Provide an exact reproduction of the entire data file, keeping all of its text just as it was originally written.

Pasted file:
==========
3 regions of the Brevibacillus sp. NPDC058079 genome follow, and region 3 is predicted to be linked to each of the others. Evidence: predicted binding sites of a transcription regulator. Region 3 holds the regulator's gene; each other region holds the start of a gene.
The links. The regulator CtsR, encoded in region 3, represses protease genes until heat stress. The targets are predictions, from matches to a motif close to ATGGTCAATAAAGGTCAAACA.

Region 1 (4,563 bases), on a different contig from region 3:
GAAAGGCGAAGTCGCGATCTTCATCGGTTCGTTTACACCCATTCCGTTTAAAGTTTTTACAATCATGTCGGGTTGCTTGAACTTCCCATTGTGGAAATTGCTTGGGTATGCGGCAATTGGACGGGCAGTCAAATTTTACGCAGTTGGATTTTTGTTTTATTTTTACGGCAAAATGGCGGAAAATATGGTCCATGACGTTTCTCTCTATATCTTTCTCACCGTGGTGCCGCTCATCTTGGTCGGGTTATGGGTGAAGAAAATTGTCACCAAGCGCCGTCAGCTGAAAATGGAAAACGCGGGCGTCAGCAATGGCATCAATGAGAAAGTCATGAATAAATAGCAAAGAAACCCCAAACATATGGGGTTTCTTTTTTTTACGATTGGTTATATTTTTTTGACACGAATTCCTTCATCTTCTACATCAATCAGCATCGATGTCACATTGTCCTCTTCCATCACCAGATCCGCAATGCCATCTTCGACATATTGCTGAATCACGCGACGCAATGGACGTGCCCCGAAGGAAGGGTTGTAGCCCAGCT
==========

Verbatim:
3 regions of the Brevibacillus sp. NPDC058079 genome follow, and region 3 is predicted to be linked to each of the others. Evidence: predicted binding sites of a transcription regulator. Region 3 holds the regulator's gene; each other region holds the start of a gene.
The links. The regulator CtsR, encoded in region 3, represses protease genes until heat stress. The targets are predictions, from matches to a motif close to ATGGTCAATAAAGGTCAAACA.

Region 1 (4,563 bases), on a different contig from region 3:
GAAAGGCGAAGTCGCGATCTTCATCGGTTCGTTTACACCCATTCCGTTTAAAGTTTTTACAATCATGTCGGGTTGCTTGAACTTCCCATTGTGGAAATTGCTTGGGTATGCGGCAATTGGACGGGCAGTCAAATTTTACGCAGTTGGATTTTTGTTTTATTTTTACGGCAAAATGGCGGAAAATATGGTCCATGACGTTTCTCTCTATATCTTTCTCACCGTGGTGCCGCTCATCTTGGTCGGGTTATGGGTGAAGAAAATTGTCACCAAGCGCCGTCAGCTGAAAATGGAAAACGCGGGCGTCAGCAATGGCATCAATGAGAAAGTCATGAATAAATAGCAAAGAAACCCCAAACATATGGGGTTTCTTTTTTTTACGATTGGTTATATTTTTTTGACACGAATTCCTTCATCTTCTACATCAATCAGCATCGATGTCACATTGTCCTCTTCCATCACCAGATCCGCAATGCCATCTTCGACATATTGCTGAATCACGCGACGCAATGGACGTGCCCCGAAGGAAGGGTTGTAGCCCAGCT